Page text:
Two forward-thinking companies employing and deploying robotics in packaging operations are sharing their knowledge next month from a common platform.
The location is the city of Philadelphia, which hosts PhillyPack, a UBM event, and the platform is literally the conference stage where speakers from Schneider Packaging Equipment and FANUC Robotics America Corp. will be co-presenting on the topic of robotics. Their presentation the afternoon of October 7 is titled Case Study: New Robotics & Automation Systems – How They Enable Efficiency and Personalization, which is part of a one-day conference on “Packaging Design That Sells - The Latest Innovations & Strategies in Cost-Effective Packaging.” The conference overview can be found here.
Confirmed for the event are Kevin Keefe, Schneider marketing manager, and Wesley Garrett, Fanuc account manager.
These companies are deep into robotics, which is of course Fanuc’s main market. Fanuc is a major vendor of robots and robotic systems into palletizing and other operations. For example, Fanuc's recent model M410-iC 315 palletizer can handle loads up to 315kg/695lb at a rate of 1,200 cycles an hour. What is especially remarkable about the system is that it can adapt to changing conditions, such as misaligned loads.
Schneider has been integrating robotics into its case loading and other packaging systems for several years now. It is also a provider of compact, standalone robotic cells. For example, the Robox palletizer for trays, cases, bags or bottles requires minimal floor space and was the first system to feature a mobile “Plug and Play” design. It’s capable of picking and packing, assembling, and loading. The robot’s long arm can pack pallets up to 70 inches high, nearly 20 inches more than the previous generation, and can handle loads up to 35kg/77lb. It easily fits into small hand-palletizing spaces, making palletizing portable where needed. The entire Robox module can be easily transported wherever a palletizer is needed.
The latest Robox version uses vision intelligence technology (Vi Technology) to top-load products into a corrugated case.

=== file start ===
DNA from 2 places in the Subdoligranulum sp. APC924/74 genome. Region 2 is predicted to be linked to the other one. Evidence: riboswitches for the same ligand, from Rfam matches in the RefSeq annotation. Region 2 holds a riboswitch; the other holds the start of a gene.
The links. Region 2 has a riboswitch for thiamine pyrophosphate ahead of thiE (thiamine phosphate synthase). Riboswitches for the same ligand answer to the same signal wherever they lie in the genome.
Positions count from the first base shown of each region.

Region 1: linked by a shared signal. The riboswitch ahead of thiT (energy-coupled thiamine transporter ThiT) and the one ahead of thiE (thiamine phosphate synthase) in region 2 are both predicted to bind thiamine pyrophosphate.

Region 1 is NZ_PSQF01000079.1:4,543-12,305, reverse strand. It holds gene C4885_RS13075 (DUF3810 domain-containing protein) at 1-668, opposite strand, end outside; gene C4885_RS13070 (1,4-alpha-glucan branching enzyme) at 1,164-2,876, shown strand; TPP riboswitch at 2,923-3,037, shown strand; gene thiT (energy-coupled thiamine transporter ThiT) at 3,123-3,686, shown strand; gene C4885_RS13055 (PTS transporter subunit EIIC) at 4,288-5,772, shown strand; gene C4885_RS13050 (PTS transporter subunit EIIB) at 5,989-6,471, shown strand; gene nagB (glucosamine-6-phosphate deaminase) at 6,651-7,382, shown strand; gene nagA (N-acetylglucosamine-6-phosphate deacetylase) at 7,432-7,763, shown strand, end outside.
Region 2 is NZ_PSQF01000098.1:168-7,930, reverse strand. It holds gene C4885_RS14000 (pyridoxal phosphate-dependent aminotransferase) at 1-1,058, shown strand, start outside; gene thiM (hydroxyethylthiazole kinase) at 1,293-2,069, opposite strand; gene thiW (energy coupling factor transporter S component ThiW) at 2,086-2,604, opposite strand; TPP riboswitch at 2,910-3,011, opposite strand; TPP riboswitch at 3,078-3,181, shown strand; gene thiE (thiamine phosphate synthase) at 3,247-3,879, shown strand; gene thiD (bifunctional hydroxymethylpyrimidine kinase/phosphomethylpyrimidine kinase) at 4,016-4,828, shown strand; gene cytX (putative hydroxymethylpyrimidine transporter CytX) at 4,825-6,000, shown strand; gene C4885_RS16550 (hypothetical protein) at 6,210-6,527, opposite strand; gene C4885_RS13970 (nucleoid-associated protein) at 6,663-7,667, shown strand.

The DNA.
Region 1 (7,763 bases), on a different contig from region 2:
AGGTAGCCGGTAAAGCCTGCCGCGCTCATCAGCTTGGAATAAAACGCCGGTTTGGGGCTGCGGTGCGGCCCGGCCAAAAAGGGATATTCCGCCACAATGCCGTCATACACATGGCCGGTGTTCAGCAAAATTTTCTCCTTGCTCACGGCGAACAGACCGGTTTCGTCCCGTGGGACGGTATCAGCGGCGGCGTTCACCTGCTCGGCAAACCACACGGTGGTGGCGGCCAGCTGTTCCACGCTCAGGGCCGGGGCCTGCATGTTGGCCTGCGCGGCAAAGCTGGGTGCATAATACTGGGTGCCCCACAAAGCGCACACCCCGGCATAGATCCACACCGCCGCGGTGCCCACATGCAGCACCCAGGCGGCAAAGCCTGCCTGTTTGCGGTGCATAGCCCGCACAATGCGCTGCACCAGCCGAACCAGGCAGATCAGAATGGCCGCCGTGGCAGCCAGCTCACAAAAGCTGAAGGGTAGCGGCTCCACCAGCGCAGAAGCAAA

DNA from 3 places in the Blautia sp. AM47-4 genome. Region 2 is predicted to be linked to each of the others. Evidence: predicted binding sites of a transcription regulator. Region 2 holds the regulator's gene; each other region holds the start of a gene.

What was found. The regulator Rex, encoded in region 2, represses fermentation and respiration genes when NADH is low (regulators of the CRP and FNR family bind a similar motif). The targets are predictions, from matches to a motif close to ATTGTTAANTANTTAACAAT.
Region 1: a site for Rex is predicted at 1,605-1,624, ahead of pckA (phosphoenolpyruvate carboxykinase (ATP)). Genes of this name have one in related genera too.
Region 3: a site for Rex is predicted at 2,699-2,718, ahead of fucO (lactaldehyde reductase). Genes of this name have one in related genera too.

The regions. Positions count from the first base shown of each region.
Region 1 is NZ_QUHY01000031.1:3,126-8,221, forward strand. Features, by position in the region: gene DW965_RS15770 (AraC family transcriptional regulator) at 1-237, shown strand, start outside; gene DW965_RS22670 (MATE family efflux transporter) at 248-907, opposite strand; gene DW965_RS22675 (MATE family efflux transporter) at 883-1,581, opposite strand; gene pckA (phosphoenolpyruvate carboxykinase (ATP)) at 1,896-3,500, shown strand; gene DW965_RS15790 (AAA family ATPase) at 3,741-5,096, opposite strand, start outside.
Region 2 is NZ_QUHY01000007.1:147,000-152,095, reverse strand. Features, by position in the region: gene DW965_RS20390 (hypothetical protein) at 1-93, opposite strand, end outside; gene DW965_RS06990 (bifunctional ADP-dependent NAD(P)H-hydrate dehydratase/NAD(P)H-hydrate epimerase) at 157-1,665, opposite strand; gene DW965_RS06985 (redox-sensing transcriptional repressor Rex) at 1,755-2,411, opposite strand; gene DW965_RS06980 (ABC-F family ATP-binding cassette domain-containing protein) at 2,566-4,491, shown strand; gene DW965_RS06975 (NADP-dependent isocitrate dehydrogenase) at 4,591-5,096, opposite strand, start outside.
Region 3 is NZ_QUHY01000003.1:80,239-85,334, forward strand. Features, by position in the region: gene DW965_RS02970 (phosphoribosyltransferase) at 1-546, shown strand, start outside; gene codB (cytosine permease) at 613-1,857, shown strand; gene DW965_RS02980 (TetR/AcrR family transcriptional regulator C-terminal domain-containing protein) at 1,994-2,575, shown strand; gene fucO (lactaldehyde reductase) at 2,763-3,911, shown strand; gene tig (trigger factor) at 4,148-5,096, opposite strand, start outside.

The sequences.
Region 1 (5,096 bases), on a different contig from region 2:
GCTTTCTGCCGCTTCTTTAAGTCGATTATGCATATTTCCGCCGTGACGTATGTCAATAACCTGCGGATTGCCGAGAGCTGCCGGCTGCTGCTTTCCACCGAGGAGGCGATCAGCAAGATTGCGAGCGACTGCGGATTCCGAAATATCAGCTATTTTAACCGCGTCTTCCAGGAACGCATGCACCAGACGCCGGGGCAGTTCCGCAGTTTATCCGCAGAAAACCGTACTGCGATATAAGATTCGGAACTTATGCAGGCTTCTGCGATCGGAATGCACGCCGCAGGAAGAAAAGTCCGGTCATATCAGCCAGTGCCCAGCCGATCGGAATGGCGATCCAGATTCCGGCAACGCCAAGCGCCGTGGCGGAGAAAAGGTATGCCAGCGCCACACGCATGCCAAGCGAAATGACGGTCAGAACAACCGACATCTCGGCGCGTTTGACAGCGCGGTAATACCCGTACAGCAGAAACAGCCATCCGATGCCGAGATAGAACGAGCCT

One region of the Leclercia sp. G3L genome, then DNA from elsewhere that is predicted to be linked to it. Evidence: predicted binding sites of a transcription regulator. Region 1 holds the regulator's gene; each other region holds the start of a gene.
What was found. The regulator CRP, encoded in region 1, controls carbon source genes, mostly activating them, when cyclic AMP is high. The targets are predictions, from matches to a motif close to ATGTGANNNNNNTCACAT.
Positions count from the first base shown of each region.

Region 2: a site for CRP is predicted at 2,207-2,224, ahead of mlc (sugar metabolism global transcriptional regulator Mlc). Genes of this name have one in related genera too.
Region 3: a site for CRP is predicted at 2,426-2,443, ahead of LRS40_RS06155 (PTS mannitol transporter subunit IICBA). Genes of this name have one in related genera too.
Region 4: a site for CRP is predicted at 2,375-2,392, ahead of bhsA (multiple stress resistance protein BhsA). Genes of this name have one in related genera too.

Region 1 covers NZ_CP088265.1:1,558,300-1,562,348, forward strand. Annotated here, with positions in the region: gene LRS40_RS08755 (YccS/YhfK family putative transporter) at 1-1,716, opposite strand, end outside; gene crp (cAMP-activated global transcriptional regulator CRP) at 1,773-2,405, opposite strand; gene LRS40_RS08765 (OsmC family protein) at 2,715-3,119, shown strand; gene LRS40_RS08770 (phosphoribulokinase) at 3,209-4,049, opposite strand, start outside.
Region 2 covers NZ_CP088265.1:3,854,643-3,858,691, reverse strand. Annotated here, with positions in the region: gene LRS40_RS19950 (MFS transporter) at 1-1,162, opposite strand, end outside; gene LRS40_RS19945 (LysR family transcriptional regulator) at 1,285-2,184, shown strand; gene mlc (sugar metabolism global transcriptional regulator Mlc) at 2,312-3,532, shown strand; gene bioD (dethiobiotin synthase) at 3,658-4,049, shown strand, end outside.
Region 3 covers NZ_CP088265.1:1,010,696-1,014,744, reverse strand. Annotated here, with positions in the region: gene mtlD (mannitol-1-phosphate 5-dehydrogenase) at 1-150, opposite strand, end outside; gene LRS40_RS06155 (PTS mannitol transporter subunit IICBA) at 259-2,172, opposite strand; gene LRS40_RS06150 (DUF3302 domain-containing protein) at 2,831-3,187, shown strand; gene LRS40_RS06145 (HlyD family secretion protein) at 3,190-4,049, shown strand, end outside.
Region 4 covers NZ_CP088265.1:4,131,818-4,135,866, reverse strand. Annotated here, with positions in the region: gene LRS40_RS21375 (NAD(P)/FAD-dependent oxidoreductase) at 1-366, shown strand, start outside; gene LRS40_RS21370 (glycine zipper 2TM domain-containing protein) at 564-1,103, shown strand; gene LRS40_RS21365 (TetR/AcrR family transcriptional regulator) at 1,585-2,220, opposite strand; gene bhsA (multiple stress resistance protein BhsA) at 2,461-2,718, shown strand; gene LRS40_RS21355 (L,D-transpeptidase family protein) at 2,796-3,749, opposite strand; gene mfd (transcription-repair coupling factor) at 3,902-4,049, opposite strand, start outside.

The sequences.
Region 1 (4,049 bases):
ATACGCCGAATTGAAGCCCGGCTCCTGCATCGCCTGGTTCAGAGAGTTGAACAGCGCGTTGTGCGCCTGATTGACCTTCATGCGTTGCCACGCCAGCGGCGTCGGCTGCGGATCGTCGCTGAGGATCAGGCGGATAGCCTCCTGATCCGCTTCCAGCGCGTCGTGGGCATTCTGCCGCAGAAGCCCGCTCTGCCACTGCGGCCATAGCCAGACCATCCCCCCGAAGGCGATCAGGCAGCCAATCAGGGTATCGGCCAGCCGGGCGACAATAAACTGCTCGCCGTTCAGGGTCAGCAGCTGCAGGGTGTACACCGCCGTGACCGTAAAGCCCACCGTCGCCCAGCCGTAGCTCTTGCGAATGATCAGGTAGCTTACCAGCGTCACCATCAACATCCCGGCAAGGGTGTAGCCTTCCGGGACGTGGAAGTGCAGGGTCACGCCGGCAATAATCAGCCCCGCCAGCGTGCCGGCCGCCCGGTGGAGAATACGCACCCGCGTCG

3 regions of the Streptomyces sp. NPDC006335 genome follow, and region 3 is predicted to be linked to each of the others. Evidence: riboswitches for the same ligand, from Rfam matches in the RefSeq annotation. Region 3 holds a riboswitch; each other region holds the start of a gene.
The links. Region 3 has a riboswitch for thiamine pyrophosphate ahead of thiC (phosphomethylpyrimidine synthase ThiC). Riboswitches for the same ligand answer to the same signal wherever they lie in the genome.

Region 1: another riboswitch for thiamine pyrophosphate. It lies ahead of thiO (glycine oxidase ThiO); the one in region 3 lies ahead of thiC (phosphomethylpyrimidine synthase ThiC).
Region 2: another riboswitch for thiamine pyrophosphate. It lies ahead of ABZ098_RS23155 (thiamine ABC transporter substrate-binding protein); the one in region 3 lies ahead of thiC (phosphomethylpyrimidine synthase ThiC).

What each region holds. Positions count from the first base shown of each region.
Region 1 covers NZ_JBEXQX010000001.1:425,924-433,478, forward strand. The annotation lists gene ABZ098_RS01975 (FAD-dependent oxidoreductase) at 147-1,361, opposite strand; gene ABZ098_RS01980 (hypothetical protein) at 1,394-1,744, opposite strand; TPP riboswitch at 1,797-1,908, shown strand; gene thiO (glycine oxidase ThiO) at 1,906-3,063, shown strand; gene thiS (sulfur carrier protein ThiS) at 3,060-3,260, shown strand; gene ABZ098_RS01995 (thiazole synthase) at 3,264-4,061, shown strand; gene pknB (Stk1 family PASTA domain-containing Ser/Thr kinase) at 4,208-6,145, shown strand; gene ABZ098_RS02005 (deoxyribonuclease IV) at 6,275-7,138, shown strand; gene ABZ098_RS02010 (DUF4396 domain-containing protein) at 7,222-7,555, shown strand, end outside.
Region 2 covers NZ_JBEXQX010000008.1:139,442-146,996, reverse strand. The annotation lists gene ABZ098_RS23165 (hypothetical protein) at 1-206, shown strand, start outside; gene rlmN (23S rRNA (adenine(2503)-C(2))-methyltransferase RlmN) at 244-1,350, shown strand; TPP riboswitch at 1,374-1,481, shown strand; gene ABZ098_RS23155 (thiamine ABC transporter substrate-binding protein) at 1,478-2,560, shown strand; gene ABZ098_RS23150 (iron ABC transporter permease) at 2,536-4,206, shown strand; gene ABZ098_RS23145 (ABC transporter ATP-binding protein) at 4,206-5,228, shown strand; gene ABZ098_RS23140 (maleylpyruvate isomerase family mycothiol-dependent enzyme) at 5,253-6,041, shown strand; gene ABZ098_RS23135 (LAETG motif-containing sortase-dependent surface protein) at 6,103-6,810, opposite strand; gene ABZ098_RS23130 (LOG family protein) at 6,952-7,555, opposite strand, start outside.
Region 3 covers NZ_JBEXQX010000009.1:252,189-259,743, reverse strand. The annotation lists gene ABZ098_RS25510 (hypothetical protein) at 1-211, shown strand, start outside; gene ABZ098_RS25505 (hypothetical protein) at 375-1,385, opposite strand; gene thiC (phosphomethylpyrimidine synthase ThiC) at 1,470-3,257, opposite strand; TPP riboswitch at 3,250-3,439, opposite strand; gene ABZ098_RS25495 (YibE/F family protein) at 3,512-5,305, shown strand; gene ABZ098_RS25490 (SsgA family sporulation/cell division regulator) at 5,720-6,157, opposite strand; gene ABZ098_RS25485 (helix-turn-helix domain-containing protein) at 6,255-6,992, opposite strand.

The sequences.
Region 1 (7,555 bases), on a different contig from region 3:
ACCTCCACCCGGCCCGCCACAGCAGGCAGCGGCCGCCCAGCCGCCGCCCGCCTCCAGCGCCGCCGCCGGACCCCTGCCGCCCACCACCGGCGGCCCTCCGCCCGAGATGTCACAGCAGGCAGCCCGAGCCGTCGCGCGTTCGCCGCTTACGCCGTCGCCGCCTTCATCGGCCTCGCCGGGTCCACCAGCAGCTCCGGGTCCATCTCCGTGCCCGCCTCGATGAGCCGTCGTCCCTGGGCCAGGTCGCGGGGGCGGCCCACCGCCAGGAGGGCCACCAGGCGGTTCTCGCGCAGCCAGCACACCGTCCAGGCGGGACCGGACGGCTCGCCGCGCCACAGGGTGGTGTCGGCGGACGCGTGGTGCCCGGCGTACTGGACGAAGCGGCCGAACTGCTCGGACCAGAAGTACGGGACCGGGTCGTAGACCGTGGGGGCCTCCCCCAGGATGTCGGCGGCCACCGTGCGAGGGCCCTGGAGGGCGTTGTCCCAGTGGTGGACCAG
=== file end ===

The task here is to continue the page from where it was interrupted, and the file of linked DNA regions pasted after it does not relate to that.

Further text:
Appropriately, Keefe and Garrett responded to our questions as an integrated duo.
What industry drivers are pushing interest and use in robotics?
Manufactures need flexible automation as consumer products and demand are continuously changing rapidly. Robotic automation can give the flexibility the manufacture needs to be prepared for these changes.
What about the “personalized” aspect that robots can bring to packaging production?
Robots come in all sizes and configurations to fit each specific application need. This allows for packaging lines to be extremely efficient and compact to meet customers’ requirements.
What the dynamics are you seeing between using hard automation and robotics?
End users are always going to be looking for reliability and consistency when it comes to automation and implementing a robotic solution to an automation scenario means less parts, less wear and tear and ultimately more uptime. End users all have the same goal, while hard automation and robotics are two different ways of accomplishing that goal, robotics often carry less question marks when it comes to those factors.
Their presentation will hit on these key points:
- What technological advancements are being made in robotics and automation for packaging?
- What are the opportunities for improvements in efficiency during production, manufacturing and delivery?
- Driving down costs and shortening time between concept and final product
- Case study look at how transformation of the packaging line can achieve cost efficiency, flexibility and personalization.
For more on PhillyPack and the intensive one-day Packaging That Sells conference, please visit the website.